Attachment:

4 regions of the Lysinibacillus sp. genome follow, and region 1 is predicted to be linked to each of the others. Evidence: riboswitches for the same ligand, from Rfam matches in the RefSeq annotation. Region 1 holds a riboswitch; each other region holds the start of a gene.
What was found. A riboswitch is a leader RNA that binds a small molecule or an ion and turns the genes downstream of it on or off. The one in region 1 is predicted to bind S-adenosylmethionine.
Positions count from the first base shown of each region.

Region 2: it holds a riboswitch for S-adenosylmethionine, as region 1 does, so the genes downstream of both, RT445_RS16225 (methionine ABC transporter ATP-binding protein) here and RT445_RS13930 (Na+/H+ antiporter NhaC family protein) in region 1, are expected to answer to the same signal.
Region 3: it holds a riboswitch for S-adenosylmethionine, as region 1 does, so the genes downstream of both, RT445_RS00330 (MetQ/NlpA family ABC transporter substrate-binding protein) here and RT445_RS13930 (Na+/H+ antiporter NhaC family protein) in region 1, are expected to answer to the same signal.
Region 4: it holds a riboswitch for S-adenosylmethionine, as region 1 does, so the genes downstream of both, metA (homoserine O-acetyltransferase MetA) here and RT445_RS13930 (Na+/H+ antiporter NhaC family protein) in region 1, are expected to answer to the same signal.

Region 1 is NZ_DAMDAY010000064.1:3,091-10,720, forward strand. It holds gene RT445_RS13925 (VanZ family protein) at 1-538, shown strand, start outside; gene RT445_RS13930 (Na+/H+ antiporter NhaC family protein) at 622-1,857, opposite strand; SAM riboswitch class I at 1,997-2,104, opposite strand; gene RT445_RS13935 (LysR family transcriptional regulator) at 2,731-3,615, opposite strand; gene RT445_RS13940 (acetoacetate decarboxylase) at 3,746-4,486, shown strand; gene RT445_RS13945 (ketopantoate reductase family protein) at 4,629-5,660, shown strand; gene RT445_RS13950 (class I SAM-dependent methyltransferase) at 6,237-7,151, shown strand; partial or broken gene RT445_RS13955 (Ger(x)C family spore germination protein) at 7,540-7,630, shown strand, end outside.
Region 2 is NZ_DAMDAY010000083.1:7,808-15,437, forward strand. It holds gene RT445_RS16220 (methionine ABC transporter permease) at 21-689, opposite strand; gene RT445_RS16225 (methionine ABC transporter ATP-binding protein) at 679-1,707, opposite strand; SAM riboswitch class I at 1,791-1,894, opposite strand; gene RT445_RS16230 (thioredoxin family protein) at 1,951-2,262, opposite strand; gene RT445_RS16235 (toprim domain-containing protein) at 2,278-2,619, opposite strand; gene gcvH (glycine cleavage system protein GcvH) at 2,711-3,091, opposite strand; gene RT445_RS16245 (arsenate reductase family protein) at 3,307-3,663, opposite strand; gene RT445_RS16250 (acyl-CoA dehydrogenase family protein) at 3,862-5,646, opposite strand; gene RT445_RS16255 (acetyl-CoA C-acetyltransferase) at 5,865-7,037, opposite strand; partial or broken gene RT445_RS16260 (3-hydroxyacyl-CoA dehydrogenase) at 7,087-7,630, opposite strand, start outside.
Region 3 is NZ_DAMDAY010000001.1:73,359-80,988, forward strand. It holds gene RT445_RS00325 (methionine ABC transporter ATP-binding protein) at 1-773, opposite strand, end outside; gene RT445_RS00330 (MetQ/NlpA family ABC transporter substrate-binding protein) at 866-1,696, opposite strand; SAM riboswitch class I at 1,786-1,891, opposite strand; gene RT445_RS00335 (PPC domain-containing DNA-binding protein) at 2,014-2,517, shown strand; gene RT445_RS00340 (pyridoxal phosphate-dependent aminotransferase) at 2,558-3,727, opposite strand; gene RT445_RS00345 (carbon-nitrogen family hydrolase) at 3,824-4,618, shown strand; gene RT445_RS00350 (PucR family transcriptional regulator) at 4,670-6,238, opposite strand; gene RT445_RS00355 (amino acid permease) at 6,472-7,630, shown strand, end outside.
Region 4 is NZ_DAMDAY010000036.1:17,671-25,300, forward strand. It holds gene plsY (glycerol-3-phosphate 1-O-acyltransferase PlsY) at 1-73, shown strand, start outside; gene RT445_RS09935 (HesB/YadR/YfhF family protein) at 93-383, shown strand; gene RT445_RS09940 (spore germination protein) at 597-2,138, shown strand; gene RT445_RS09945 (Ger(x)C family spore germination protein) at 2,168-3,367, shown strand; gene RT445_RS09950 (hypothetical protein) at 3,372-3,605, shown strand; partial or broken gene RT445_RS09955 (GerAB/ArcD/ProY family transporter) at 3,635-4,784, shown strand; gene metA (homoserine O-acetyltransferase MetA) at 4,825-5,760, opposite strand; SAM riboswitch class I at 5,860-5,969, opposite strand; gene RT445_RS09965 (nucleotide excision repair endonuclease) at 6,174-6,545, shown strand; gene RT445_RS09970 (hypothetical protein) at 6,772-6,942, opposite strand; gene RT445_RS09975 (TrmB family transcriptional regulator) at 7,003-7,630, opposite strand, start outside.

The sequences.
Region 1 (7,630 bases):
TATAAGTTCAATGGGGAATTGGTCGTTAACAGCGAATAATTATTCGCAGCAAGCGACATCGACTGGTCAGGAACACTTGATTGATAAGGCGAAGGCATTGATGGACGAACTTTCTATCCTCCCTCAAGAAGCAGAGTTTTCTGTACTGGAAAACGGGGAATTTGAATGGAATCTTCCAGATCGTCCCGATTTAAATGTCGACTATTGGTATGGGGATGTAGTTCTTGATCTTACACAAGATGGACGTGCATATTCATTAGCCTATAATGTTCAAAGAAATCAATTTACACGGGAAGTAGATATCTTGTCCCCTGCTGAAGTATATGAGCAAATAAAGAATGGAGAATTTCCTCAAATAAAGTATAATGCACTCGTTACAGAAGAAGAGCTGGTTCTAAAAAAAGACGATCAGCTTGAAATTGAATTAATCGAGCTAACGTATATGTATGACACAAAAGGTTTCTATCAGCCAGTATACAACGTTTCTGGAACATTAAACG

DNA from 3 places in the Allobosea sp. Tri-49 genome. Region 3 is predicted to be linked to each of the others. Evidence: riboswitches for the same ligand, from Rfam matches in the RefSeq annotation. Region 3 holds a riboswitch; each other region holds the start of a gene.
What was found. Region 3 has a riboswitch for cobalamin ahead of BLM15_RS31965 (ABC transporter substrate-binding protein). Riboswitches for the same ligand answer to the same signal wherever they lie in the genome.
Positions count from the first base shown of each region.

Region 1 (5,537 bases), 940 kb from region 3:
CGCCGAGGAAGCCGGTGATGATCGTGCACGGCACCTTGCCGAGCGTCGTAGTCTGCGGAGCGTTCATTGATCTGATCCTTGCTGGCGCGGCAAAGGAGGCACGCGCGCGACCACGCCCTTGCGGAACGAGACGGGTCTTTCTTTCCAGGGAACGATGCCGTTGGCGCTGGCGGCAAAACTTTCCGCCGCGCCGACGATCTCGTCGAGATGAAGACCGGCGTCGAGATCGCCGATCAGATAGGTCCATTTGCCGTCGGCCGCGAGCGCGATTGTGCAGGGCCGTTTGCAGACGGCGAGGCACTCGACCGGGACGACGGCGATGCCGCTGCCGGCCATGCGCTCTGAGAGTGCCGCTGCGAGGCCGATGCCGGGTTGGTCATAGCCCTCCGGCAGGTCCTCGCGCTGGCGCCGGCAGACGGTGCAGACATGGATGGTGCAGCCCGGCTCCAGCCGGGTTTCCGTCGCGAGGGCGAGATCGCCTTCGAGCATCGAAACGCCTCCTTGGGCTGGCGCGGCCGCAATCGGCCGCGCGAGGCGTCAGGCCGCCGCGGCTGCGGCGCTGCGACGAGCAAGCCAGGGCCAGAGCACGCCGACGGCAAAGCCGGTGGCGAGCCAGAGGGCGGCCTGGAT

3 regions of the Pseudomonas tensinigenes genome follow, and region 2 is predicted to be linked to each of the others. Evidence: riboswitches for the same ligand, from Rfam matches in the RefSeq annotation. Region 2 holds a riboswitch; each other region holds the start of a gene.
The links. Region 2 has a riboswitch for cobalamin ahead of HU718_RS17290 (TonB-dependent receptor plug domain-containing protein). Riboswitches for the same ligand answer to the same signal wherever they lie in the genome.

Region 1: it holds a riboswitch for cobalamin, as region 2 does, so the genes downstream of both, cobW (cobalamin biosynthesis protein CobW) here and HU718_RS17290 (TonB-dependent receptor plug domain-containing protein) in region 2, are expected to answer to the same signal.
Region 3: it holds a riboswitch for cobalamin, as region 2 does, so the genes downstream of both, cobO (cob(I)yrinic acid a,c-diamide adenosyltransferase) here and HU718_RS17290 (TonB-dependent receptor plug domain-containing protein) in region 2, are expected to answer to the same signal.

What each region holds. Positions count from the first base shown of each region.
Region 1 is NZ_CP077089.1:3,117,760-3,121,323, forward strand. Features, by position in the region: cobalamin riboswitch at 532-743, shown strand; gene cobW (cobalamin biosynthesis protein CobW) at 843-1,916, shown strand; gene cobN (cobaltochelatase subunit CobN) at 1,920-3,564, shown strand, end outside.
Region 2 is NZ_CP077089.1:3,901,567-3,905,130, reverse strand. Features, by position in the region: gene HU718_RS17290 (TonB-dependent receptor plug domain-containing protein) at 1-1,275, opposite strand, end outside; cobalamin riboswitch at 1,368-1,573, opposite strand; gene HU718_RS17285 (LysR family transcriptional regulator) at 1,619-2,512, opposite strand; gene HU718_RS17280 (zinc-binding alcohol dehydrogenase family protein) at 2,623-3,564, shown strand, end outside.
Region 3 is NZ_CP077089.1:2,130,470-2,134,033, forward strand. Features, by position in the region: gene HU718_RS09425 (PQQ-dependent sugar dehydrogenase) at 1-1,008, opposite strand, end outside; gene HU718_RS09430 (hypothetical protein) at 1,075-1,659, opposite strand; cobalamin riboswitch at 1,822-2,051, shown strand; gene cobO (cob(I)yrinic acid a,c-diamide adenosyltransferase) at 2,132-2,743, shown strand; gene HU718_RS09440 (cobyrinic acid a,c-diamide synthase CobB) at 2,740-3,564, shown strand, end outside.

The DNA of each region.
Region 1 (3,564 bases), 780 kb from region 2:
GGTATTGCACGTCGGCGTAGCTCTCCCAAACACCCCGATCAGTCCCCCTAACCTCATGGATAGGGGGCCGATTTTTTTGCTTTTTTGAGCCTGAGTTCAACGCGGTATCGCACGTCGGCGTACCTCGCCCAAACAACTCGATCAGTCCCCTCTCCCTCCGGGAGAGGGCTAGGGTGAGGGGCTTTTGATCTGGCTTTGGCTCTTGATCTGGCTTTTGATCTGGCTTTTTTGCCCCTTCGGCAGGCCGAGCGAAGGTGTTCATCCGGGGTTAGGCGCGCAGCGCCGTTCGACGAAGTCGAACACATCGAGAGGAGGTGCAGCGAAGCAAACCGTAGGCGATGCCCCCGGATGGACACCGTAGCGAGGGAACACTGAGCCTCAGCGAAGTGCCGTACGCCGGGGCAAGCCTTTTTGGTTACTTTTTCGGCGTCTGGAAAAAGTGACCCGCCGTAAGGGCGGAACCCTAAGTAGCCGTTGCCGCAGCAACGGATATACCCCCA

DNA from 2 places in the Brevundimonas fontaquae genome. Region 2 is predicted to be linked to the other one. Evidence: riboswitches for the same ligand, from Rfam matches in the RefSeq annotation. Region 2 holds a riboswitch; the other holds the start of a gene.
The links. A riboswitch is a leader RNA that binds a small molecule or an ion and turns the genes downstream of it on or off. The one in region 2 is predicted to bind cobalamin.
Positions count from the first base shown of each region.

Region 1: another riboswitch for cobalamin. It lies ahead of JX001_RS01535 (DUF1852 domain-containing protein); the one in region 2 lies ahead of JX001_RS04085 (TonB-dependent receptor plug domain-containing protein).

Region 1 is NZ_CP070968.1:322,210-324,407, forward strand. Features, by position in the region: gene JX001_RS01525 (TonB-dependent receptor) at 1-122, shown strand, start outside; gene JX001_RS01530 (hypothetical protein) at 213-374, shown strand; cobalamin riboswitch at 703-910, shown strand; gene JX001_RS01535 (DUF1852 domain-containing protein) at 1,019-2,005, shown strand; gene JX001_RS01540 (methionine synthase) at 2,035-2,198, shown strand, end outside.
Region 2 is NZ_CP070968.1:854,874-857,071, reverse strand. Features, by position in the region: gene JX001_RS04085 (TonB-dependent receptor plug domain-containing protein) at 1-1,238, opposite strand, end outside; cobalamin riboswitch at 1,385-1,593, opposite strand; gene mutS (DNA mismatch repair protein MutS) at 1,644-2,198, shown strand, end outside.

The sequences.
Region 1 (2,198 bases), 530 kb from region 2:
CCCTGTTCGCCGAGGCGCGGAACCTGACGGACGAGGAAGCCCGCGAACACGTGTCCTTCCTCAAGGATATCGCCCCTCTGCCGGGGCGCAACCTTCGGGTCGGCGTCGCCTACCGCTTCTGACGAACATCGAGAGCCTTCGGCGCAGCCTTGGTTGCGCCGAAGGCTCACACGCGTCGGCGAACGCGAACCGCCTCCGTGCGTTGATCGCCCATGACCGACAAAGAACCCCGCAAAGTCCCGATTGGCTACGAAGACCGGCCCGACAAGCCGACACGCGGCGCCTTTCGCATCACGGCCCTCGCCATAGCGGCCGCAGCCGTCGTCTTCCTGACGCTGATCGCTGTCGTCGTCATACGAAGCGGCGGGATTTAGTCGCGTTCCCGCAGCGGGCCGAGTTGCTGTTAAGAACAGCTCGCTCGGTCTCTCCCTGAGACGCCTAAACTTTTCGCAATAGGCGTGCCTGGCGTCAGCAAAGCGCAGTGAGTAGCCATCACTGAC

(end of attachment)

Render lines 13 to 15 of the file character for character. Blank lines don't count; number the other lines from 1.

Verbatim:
TATAAGTTCAATGGGGAATTGGTCGTTAACAGCGAATAATTATTCGCAGCAAGCGACATCGACTGGTCAGGAACACTTGATTGATAAGGCGAAGGCATTGATGGACGAACTTTCTATCCTCCCTCAAGAAGCAGAGTTTTCTGTACTGGAAAACGGGGAATTTGAATGGAATCTTCCAGATCGTCCCGATTTAAATGTCGACTATTGGTATGGGGATGTAGTTCTTGATCTTACACAAGATGGACGTGCATATTCATTAGCCTATAATGTTCAAAGAAATCAATTTACACGGGAAGTAGATATCTTGTCCCCTGCTGAAGTATATGAGCAAATAAAGAATGGAGAATTTCCTCAAATAAAGTATAATGCACTCGTTACAGAAGAAGAGCTGGTTCTAAAAAAAGACGATCAGCTTGAAATTGAATTAATCGAGCTAACGTATATGTATGACACAAAAGGTTTCTATCAGCCAGTATACAACGTTTCTGGAACATTAAACG

DNA from 3 places in the Allobosea sp. Tri-49 genome. Region 3 is predicted to be linked to each of the others. Evidence: riboswitches for the same ligand, from Rfam matches in the RefSeq annotation. Region 3 holds a riboswitch; each other region holds the start of a gene.
What was found. Region 3 has a riboswitch for cobalamin ahead of BLM15_RS31965 (ABC transporter substrate-binding protein). Riboswitches for the same ligand answer to the same signal wherever they lie in the genome.